These are unprecedented times, and more of us working parents find ourselves working remotely unexpectedly. On top of trying to regain control over other parts of my life during this trying time, I am newly a working from home mama. I actually prefer the work from home life, but I know it is not everyone’s cup of tea. It could be all hot coffee, pajamas, and extreme productivity except for one (or a few small) blips in the work from home plan: Our kids are also home too. In our house, that means working from home with toddlers.
For those of you with older school-aged children, you may enjoy the benefits of online schooling options, sleeping in, video game marathons, and DIY lunch goers. For those of you with toddlers or babies: We feel you. We are you. And we got this. Depending on your situation, you may be faced with having to complete a “full” day’s workload while also providing care for your children. Whether for a short term sick day, or a longer term situation such as the worldwide global health crisis, these strategies are things anyone can implement and see success with working from home with little ones!
Depending on your job, having flexibility with your working schedule can be the key to success. I know my children well, and their preferred routine and habits. I know their normal wakeup times, eating times, and nap/rest times. Whenever possible, I flex my schedule around those times. I get up and complete some work from 6am-8 when the toddlers get up. I squeeze in another working block during morning snack/play time. During their nap window from 1-3:30 I schedule meetings and phone calls if possible. If needed, I log back on and work at night after bedtime at 7. My husband does his best to work his schedule to fit into the opposite times of mine, so that one us can be available to supervise the kids as needed. Not everyone has as much control over their schedule, but if one or both of you does, use it to your full advantage!
2. Loose Schedule
Along with maintaining flexibility is setting up a “loose” schedule. I say loose because with toddlers, nothing is set in stone! But they also thrive with a routine. We try to stick to a general schedule for outside time, play room time, tv/movie time. The kids know what to expect, and generally have no problem with occupying themselves within this routine to allow us to still be working. During outside time, I take a break and we take a walk or play in the yard. During play room time, I bring my laptop into the playroom. For meals and snacks, my husband covers while I make some calls. With predictability, we are able to manage through the chaos!
3. Toy Cycling
We practice toy cycling throughout the year, but especially during times like this! We got a few large storage bins to put away several of their toys and rotate them on a weekly basis. Over the weekend, we switch out which toys are in the bin and which toys are out in the playroom. With two under three, every toy is equally as exciting when it is rediscovered each week! We also practice toy cycling with the play room itself. The same toy can be more fun in the upstairs bonus room instead of the regular play room! While this involves a bit more picking up and organizing on my part, it gives us a fantastic opportunity to model toy clean up for our little ones, and gives us quite a bit of independent play time.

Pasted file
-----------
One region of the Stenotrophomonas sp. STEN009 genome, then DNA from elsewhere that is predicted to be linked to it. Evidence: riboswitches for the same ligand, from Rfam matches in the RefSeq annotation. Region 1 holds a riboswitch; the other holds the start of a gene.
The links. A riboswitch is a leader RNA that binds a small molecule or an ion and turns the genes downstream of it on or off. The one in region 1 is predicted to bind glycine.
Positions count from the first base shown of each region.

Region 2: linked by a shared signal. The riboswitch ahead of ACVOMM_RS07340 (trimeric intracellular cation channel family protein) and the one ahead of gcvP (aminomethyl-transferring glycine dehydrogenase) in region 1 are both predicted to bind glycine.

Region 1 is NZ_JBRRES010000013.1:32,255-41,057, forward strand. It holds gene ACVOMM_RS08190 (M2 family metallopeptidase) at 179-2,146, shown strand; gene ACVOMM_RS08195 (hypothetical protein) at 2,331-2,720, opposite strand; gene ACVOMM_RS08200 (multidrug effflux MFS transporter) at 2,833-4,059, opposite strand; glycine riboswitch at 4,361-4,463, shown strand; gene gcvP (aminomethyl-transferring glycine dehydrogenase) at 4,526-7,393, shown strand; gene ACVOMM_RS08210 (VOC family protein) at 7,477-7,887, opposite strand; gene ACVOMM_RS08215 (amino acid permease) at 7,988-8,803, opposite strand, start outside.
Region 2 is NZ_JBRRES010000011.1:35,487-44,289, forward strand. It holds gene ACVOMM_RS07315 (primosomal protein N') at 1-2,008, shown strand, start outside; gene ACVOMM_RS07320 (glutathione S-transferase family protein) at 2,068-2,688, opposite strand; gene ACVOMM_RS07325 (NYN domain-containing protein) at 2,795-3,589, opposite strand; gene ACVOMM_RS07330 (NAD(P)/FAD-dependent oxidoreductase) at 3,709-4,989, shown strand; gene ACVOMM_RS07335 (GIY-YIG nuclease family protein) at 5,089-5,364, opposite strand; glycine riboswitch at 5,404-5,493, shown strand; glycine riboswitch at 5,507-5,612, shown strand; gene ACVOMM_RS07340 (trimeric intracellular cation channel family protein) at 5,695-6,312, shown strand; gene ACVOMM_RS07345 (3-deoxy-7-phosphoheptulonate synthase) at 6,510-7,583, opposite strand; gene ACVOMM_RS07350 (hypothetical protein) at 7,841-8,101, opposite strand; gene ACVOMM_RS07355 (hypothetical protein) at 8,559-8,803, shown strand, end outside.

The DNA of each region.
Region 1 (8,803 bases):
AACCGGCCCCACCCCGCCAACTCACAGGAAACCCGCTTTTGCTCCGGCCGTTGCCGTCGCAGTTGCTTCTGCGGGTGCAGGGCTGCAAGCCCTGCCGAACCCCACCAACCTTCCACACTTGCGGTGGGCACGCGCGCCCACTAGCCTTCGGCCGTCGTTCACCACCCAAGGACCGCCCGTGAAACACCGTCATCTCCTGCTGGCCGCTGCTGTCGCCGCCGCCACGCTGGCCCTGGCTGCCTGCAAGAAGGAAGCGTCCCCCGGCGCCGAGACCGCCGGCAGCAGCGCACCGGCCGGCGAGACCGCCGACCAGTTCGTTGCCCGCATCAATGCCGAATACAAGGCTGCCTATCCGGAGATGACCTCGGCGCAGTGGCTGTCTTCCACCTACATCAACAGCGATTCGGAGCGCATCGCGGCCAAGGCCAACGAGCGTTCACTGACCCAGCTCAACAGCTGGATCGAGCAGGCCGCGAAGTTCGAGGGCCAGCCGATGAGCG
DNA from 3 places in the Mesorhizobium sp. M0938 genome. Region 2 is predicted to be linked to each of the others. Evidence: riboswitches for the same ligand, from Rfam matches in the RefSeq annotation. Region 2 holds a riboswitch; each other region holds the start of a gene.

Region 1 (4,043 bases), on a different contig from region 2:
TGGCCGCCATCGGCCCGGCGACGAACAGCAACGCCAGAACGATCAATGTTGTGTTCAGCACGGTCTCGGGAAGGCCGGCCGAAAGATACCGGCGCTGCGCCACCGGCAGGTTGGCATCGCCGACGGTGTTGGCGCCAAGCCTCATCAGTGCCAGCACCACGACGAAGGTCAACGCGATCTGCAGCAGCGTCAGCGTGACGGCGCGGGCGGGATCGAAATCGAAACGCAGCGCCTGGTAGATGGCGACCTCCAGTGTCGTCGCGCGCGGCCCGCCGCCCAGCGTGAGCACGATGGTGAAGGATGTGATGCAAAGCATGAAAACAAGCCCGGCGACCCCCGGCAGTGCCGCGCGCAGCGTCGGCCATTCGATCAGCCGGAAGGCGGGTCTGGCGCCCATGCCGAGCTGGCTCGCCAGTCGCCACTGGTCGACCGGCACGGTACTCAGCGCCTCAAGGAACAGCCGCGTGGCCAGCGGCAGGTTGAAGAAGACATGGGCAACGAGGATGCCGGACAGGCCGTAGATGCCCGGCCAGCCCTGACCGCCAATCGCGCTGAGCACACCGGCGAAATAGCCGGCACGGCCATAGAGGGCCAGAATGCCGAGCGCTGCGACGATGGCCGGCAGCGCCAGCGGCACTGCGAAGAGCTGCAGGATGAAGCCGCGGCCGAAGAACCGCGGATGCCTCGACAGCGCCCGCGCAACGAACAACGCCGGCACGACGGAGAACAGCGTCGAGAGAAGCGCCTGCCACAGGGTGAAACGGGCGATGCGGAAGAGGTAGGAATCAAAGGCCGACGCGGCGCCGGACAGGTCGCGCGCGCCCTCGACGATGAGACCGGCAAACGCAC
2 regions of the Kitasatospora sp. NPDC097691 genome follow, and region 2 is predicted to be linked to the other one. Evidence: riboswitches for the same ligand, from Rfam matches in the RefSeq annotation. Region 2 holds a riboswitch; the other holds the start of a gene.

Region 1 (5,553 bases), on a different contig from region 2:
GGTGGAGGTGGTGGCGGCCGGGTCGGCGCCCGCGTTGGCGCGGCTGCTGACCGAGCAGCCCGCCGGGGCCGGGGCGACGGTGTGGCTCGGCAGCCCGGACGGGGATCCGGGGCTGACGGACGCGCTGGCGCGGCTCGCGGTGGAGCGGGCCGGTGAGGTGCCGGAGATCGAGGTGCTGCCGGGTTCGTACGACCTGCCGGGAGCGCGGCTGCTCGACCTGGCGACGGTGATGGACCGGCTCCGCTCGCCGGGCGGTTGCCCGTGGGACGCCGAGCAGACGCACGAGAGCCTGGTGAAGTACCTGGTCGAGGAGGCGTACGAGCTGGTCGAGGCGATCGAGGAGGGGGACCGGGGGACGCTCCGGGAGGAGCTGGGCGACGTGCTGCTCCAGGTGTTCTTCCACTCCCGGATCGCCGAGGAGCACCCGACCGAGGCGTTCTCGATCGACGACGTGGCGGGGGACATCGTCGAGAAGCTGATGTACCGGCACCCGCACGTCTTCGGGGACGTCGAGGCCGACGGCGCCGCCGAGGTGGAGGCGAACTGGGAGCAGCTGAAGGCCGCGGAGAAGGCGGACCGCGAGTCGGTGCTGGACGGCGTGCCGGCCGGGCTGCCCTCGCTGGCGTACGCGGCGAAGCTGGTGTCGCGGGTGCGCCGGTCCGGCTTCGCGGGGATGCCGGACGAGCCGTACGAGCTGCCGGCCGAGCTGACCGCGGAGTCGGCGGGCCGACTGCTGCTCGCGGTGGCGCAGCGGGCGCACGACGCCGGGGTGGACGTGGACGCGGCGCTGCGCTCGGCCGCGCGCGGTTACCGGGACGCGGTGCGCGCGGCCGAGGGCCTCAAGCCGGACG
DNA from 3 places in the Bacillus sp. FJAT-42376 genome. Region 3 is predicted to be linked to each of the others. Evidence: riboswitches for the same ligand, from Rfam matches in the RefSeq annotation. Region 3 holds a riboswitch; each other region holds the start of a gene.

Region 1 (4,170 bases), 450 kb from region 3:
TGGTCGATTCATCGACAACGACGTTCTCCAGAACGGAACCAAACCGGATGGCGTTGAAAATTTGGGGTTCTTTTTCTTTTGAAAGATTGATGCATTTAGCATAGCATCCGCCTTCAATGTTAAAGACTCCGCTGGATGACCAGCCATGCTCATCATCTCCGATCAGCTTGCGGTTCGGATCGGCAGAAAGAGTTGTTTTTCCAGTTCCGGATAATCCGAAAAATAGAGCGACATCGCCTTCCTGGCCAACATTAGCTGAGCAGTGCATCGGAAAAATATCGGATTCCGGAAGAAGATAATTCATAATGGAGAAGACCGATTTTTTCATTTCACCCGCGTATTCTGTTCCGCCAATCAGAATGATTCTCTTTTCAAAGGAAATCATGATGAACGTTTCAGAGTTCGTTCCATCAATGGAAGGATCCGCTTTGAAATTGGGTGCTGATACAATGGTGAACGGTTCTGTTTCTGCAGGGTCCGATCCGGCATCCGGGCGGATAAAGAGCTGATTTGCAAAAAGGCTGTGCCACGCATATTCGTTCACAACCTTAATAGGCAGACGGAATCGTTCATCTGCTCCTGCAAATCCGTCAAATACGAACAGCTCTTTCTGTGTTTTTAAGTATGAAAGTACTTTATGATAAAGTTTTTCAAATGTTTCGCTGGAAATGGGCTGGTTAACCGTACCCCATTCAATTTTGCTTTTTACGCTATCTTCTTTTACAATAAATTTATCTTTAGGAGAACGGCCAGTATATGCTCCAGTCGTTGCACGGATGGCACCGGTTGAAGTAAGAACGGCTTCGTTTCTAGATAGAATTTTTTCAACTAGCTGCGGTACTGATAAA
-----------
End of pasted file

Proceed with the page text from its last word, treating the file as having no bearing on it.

4. Defined Work Area
During our shared times of the day, you will find me chasing toddlers around with my laptop and cell phone. I can plop down in the playroom and work on reports or emails. However, my husband and I established a firm boundary with our kids regarding the home office space. The home office space is for uninterrupted phone calls, meetings, speaker phone, and multiple monitors. My husband spends more of his day talking on the phone than I do, so when the home office door is closed, the girls know not to go in. When nap time comes and I have meetings, I take them in the home office and my husband is on point to attend to the girls first during that time if they need something. We also found a lot of success with a new U-shaped desk that we just bought. It allows for multiple work spaces, and allows us to face the door to see (and signal!) to the kids when they come to the door. With a traditional commute, you always have a defined workspace but at home, you need to be creative!
5. Whatever Can Be Prepped, Prep
Even with the extra hours built into my day from not having to get ready and commute, I still maintain a nightly routine of prep to ease the stresses the next day. I make ahead breakfast, lunch and snacks when possible to have quick healthy options for the kids. This could look like pre-made deli sandwiches, homemade soups that I can heat, eggs and pancakes cooked ahead,or sliced veggies and fruits that I can grab from the fridge. I still prep their shoes and coats by the door so we are not searching forever for the lost shoe. I clean up and organize the play room areas for specific activities like crafting or play-doh, and I replace batteries in well loved toys. It is amazing all the tiny little things that pop up everyday, so a little prep can go a long way! This works wonders too if you happen to have an extra set of hands or a clueless husband helping!
Working From Home With Toddlers
At the end of the day, the only thing that matters is doing your best. Being the best employee for your company and getting your work done. Being the best parent and keeping your kids safe, well, and happy. Some days may look like a pretty Instagram painting session or Pinterest worthy schedule. Some days will look like Frozen 2 for the 6th time and Lucky Charms for all three meals. Whatever your day looks like, you are winning as long as you show up and do your best. Send me your best WFH tips and pop over to my Instagram to share your favorite activities!
All the best,
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